In Bogota, the protests during the day have remained relatively peaceful. Green Party mayor Claudia Lopez rejected Duque’s offer to send troops alongside of ESMAD police and instead sent the army to guard jails and police stations. However, protesters have denounced ESMAD abuses and human rights activists have been detained. In the south of Bogotá, the anti riots police (ESMAD) attacked protesters with an electronic multiple projectile launcher propelled from a tank. The “Venom,” as it is nicknamed, costs US $ 110,000, and the flash grenade canisters of tear gas that it fires cost $ 71 a piece. By the middle of the week, on the 8th day of protests more than 27,000 protesters were gather in 20 points around the capital. Despite heavy rains and strong ESMAD presence protesters held rallies at cities main parks and universities. On Thursday, a major of the police in a town near Bogotá was captured as person of interest for the murder of the 24 year old Brayan Niño, who has become a symbol of police violence in the capital.
Last weekend Cali, a city of 3 million (the third largest in the country), became the epicenter of the protests. Famed for its Salsa dancing, a huge “salsa party protest” broke out in the streets, with people dancing to the rhythm of their beloved salsa music and the sound of the cacerolazos (banging on pots and pans, a universal form of protest in South America, especially when food is at stake). However, this week the situation in Cali has become increasingly complicated. The city has been the focus of an intense police and military crackdown on the protest—it is by far the most militarized of Colombian cities at this point. However, this is in part because the national strike has in Cali been infiltrated by unidentified armed groups, which in addition to looting and stealing gasoline have been accused of shooting protesters. In one strange case, protesters actually convinced looters to return goods to stores. On Tuesday, Caleños endured twelve-hour-long Internet and power outages. Protesters were panicked because they could not get through to their families and post on social media, the preferred mode of denouncing ESMAD’s abuses. As of today, Cali has suffered the most cases of police brutality and murders, and is running out of gasoline, as the main access roads to the city are barricaded.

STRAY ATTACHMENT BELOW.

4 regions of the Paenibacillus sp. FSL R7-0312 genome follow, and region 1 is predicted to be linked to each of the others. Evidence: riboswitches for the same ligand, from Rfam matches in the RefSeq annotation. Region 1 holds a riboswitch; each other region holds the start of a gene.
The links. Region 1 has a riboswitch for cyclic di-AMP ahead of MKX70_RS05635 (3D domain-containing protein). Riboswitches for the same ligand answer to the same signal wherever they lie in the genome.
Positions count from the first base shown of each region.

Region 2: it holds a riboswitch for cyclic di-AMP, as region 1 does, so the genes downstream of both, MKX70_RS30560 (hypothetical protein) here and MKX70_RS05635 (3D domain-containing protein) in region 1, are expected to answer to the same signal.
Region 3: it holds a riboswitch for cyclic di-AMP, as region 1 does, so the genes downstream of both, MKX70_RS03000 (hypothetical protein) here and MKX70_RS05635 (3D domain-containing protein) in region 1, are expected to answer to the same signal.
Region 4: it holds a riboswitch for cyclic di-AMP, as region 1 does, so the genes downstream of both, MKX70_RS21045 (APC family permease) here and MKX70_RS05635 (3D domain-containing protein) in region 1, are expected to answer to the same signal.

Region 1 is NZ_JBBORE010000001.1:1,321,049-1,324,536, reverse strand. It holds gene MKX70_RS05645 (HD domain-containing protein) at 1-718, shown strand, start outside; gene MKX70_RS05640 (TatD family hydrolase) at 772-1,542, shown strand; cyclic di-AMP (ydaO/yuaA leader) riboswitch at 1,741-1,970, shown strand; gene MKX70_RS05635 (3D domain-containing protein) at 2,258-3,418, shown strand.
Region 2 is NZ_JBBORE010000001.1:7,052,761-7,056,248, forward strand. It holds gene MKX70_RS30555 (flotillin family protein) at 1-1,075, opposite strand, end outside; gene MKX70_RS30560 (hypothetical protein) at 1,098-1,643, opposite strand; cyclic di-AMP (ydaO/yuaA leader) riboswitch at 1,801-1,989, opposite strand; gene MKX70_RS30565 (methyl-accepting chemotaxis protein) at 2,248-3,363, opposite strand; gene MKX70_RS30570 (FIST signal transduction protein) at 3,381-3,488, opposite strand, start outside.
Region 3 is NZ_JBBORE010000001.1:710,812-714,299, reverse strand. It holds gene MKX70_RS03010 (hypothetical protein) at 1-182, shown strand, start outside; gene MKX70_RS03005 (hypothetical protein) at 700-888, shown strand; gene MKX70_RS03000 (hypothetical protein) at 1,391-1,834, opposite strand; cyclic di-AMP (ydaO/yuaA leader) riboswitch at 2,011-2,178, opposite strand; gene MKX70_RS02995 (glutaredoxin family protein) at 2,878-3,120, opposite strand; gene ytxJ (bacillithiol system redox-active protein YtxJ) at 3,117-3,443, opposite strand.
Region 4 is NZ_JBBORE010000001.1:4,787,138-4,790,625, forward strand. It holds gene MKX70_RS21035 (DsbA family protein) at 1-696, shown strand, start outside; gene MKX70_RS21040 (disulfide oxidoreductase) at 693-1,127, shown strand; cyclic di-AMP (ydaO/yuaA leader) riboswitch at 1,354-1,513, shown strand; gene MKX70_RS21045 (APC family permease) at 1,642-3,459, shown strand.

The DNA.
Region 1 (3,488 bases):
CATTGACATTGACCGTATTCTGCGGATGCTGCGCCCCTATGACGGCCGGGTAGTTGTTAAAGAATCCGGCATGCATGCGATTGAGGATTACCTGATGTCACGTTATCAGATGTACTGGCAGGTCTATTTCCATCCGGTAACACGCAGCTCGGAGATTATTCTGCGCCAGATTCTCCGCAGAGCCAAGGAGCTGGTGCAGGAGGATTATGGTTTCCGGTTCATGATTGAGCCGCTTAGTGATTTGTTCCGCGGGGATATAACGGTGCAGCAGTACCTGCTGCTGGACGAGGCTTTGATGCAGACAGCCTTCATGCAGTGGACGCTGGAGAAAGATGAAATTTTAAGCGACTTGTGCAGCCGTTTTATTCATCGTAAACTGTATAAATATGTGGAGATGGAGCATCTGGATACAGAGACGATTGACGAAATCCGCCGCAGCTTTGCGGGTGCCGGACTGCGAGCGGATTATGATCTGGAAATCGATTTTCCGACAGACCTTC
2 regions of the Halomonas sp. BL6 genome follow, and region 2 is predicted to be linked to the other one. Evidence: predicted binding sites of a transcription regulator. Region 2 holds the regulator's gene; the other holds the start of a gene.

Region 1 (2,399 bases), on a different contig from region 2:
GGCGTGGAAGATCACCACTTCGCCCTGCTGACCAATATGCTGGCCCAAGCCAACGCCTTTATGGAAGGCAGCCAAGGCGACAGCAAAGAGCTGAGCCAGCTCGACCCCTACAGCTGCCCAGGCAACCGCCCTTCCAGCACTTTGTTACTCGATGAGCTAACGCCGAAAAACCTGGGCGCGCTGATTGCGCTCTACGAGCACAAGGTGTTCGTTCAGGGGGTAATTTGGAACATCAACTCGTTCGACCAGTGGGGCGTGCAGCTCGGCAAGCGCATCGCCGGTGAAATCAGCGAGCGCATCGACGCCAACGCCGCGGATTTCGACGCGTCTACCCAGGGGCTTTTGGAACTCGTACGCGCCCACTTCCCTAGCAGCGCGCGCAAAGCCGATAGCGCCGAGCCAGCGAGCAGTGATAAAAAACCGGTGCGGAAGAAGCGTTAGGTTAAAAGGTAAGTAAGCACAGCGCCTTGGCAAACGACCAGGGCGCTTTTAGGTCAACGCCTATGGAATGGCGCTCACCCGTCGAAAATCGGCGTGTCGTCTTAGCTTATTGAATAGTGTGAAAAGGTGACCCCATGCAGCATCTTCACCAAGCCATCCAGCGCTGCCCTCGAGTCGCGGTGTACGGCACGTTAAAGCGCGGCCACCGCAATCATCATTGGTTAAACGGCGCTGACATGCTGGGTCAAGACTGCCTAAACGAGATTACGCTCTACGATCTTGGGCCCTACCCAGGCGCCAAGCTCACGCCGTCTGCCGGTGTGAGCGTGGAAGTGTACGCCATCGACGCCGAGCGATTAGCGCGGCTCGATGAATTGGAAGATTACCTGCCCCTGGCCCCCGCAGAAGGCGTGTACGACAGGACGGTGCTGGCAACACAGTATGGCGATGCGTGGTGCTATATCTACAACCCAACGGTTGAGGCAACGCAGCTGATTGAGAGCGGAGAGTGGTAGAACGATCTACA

North of Cali, in the heart of the coffee region, Pereira was the site of the tragic death of Lucas Villa-Vargas, one of the faces of the movement. On Wednesday evening, Villa-Vargas, a college student of physical education, was standing on El Viaducto, the main bridge running into Pereira, when he was killed by a gunman in a drive-by motorcycle shooting. As people who live in popular neighborhoods in Colombian cities know well, two men approaching on a cheap motorcycle is an ominous sign. Along with Villa, the gunman shot two other young movement members, who are now fighting for their lives at a local hospital. The mayor of Pereira has offered rewards for capturing the gunman and hundreds of thousands of viewers have seen Lucas’s assassination online. Amongst Pereiranos there is little doubt that Villa’s murderer was a hired gun. Lucas’s leadership had become highly visible among the protesters in Pereira; sadly, such recognition in social justice protests often comes with a high cost in Colombia.